Written by Rebecca Playne
Most people would probably agree that a compact, 48 square metre, rented apartment would not make an ideal birthing suite, but my daughter had other ideas.
Four days after my due date, I woke up at 7am disappointed to have not gone into labour overnight. As I lay in bed reading the news on my phone, I started to feel a dull ache in my belly. When I got up, I found I'd had some fresh bleeding, which was a bit unexpected, as I'd had my "show" two days earlier. I contacted the backup midwife Sharon and arranged to visit her clinic at 11am. My midwife Cath was due to arrive back in the country that afternoon, after a brief trip overseas.
Over the next few hours the bleeding subsided and the dull ache developed into cramps. By 9am I decided that I was probably in early labour, and my husband Dan opted to stay home so he could take me to the midwife appointment. We timed the contractions from 10am and found they were coming every 5-6 minutes.
At the clinic Sharon checked me and the baby out, and determined that all was well. She said there wasn't much point doing an internal exam, because I was probably only about 1cm dilated, and no one wants an unnecessary pelvic exam. She gave me some advice about dealing with early labour, said she'd head to bed early that evening because she'd probably hear from us during the night, and sent us on our way. On the car ride home I mentioned to Dan that he could probably go into work and just keep his phone nearby. Thankfully he decided to stay home!
I was feeling pretty nauseated when we got home, and threw up my breakfast. I popped on the hired TENS machine, sat on my swiss ball and tried to distract myself with a couple of episodes of Brooklyn Nine Nine. As time went on, I continued to feel pretty sick and got increasingly uncomfortable. We put on a Hypnobirthing track, but I couldn't focus on it very well. After that I put on some relaxing music and sat on the swiss ball breathing through the contractions.
At about 1.30pm we started timing the contractions again, and found they were coming about every 2-4 minutes and were lasting about 30-40 seconds. Already! We had discussed with my midwife Cath that we were to call her when they were coming every 3 minutes, were lasting about a minute, and had been like that for a few hours. There was no way I was lasting like that for a couple more hours!
At 2pm I told Dan to call Sharon because things were getting pretty intense, and I was feeling a lot of pressure between my legs. As a first time mum, I had no idea what things were supposed to feel like and so I assumed this was my cervix effacing. In retrospect it was actually a head! Sharon had finished her clinic and was heading home, conveniently located around the corner from our place. She said she'd come and assess me on her way back. She arrived at 2.25pm, and as we walked into the bedroom for her to check me, my waters broke, at 2.30pm.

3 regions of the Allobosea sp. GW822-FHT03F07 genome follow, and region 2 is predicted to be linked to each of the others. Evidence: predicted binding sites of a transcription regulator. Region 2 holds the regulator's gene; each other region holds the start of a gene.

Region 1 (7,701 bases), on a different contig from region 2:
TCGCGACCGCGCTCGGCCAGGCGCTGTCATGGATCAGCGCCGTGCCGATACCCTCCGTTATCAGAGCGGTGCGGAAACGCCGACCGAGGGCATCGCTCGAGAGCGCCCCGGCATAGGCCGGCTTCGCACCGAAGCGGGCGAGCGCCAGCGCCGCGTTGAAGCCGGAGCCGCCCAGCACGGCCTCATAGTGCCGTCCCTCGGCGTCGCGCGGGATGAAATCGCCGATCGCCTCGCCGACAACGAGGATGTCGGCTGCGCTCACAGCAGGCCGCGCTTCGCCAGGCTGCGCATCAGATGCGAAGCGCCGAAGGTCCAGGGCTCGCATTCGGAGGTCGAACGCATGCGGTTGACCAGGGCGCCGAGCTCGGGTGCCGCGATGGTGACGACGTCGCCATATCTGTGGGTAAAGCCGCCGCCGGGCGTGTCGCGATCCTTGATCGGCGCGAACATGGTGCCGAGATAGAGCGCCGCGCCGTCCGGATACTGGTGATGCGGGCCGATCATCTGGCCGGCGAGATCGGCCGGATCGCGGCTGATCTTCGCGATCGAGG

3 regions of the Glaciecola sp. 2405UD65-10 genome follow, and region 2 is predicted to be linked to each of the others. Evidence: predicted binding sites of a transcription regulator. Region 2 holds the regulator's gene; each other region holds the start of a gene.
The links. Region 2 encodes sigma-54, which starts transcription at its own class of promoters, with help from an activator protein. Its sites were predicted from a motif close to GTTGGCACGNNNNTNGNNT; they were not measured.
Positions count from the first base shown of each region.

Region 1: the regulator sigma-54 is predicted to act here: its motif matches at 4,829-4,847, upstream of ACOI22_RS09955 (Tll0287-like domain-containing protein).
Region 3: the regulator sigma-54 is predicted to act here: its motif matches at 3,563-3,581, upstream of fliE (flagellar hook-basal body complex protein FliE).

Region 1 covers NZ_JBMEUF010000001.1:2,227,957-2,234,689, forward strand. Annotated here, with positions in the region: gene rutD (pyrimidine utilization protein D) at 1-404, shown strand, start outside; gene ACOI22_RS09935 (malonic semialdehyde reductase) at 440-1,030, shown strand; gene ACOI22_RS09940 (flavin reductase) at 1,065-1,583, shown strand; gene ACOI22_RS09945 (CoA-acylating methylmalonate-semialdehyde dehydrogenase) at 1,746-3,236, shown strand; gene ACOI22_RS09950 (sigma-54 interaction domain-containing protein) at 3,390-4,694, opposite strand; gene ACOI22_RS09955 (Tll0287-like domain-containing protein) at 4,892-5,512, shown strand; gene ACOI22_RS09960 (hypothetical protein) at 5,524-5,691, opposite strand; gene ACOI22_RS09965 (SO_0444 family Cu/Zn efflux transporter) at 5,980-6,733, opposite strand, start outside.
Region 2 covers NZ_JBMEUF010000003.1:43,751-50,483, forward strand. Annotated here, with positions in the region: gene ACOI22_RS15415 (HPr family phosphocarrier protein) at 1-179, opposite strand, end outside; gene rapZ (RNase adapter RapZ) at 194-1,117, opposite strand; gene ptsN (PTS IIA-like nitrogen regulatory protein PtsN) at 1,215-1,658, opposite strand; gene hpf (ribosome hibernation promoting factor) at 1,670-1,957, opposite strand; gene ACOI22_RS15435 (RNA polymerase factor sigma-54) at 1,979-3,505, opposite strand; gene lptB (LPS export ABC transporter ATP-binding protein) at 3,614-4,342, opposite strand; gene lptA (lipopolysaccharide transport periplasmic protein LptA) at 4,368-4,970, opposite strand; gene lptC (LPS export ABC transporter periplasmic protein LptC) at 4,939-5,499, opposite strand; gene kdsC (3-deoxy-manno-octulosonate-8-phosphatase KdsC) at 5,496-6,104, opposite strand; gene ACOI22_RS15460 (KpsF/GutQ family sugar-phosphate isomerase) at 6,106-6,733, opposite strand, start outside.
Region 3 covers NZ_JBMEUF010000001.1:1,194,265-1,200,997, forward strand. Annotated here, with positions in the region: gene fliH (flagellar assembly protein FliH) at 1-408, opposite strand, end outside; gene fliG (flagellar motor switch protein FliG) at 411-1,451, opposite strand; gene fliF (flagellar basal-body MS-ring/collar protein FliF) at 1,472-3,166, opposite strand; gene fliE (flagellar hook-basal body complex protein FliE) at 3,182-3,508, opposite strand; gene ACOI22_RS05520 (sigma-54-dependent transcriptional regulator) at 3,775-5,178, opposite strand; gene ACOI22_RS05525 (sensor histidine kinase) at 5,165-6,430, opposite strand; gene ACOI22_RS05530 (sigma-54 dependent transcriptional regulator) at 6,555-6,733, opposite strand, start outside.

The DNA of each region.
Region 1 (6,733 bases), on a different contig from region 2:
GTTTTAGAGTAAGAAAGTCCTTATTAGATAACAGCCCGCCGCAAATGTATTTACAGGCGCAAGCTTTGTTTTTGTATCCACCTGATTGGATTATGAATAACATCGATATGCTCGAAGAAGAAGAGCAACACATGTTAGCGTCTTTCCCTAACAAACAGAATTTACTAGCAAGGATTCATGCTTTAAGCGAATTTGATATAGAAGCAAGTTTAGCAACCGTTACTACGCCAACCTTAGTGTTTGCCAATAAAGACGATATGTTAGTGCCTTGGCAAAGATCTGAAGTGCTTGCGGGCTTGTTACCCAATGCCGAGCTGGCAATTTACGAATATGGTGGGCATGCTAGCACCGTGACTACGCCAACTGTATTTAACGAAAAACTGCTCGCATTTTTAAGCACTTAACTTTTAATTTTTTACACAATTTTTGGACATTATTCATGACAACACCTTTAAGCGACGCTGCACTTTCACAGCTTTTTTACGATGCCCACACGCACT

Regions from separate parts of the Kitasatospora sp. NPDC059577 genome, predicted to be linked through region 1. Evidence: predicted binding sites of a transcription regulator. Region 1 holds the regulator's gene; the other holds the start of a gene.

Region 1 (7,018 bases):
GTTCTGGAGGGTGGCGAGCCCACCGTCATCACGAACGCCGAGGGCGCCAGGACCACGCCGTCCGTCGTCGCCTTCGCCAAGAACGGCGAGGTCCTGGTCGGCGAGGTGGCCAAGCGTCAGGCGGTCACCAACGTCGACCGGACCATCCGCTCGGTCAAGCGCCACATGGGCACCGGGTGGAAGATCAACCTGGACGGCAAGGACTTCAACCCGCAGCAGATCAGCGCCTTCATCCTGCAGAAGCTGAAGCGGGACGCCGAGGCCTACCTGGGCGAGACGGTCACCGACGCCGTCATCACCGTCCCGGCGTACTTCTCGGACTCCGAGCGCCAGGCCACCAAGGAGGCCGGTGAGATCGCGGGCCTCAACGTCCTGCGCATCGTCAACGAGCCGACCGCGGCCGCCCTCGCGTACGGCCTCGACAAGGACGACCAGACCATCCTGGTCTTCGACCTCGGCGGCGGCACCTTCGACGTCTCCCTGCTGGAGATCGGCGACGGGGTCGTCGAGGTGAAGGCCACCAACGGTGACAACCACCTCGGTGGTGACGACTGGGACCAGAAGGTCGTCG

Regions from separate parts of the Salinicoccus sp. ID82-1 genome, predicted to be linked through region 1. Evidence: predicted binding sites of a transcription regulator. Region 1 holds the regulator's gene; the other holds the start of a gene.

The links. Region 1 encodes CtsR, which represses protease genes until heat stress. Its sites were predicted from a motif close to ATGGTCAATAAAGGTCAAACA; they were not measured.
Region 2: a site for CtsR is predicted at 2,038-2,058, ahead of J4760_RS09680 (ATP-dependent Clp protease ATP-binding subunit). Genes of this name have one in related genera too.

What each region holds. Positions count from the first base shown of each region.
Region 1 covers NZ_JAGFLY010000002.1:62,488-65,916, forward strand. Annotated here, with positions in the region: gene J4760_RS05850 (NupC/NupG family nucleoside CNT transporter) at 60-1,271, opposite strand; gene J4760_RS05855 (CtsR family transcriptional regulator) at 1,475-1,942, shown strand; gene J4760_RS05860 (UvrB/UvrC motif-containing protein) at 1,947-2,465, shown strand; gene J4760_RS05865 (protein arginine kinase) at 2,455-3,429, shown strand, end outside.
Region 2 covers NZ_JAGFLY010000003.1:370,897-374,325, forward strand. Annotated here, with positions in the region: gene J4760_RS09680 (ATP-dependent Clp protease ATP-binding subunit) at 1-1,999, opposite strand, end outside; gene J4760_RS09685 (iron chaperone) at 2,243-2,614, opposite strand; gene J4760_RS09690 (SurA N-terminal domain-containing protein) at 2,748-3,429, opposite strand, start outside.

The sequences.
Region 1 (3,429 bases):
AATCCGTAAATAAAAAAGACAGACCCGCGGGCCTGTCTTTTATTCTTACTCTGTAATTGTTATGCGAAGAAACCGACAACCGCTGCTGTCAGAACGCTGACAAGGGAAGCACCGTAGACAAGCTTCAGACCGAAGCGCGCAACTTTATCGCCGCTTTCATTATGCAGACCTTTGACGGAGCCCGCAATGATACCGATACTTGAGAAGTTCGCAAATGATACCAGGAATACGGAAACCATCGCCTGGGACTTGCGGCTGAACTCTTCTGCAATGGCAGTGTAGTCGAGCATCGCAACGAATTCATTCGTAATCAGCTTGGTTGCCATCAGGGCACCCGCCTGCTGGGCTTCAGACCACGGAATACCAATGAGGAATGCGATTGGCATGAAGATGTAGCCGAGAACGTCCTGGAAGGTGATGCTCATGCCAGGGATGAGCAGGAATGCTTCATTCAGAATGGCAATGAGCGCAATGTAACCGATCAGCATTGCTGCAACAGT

Sharon examined me and very calmly informed us that the baby was coming. I couldn't believe it! "What?! Now?!" Yes! Instinctively I rolled onto my hands and knees while Sharon dashed out to her car to get her gear and make a few phone calls. Dan grabbed a pile of towels and prepared things.
Sharon and Dan did a great job keeping me calm and helping me with my breathing. Most of the actual delivery is a bit of a blur to me, as I was very internally focused… however I'll never forget the sensation of crowning! I didn't have a strong desire to push, and Sharon certainly wasn't encouraging me to hurry things along! As things ramped up, I could feel my body giving pushes, but I wasn't consciously doing so. Then at 3pm my body pushed the baby out, head, shoulders and body all in one go! Sharon caught her and passed her between my legs. I held her against my chest and was apparently so stunned I just kept repeating "Oh my gosh!" over and over.
Our apartment started to fill up with people. Elizabeth, another backup midwife, brought some drugs that Sharon didn't have in her bag (along with her two daughters - one in her primary school uniform, the other, a 4 month old baby!). Cath arrived directly from the airport.
While Elizabeth coached me with breastfeeding (her own baby straddled on her lap) and Dan fed me snacks (I was suddenly ravenous!), Cath and Sharon delivered the placenta. At some point they clamped the cord and Dan cut it. Later in the afternoon I passed our daughter to Dan for some skin to skin time with him, while I got stitched up.
It was quite surreal, the clash of the mundane and the extraordinary, lying on my bed waiting to be stitched up, directing the midwives as to where they could find a decent torch and making suggestions as to what snacks we had available for my poor starving midwife, after her long haul flight. We happily chatted away while Sharon held the torch and Cath sewed me up. After a bit of a sponge bath, the completion by Sharon and Cath of the requisite paperwork, and some first attempts at cleaning up our apartment, which now resembled a crime scene, we bundled our baby up into the car and drove to a birthing centre, where we spent our first few days and nights together.
Having an unplanned home birth was beautiful, surreal, surprising, a little bit traumatic, empowering, messy and amazing.
We were fortunate that I'd had an uncomplicated pregnancy and that the baby was well positioned for a natural birth. I spent several weeks imagining different scenarios, and stressing about how different things could have been. My amazing midwife helped me to realise that even though we were lucky that everything went well, things would have been okay under different circumstances, we just would have had a different birth story!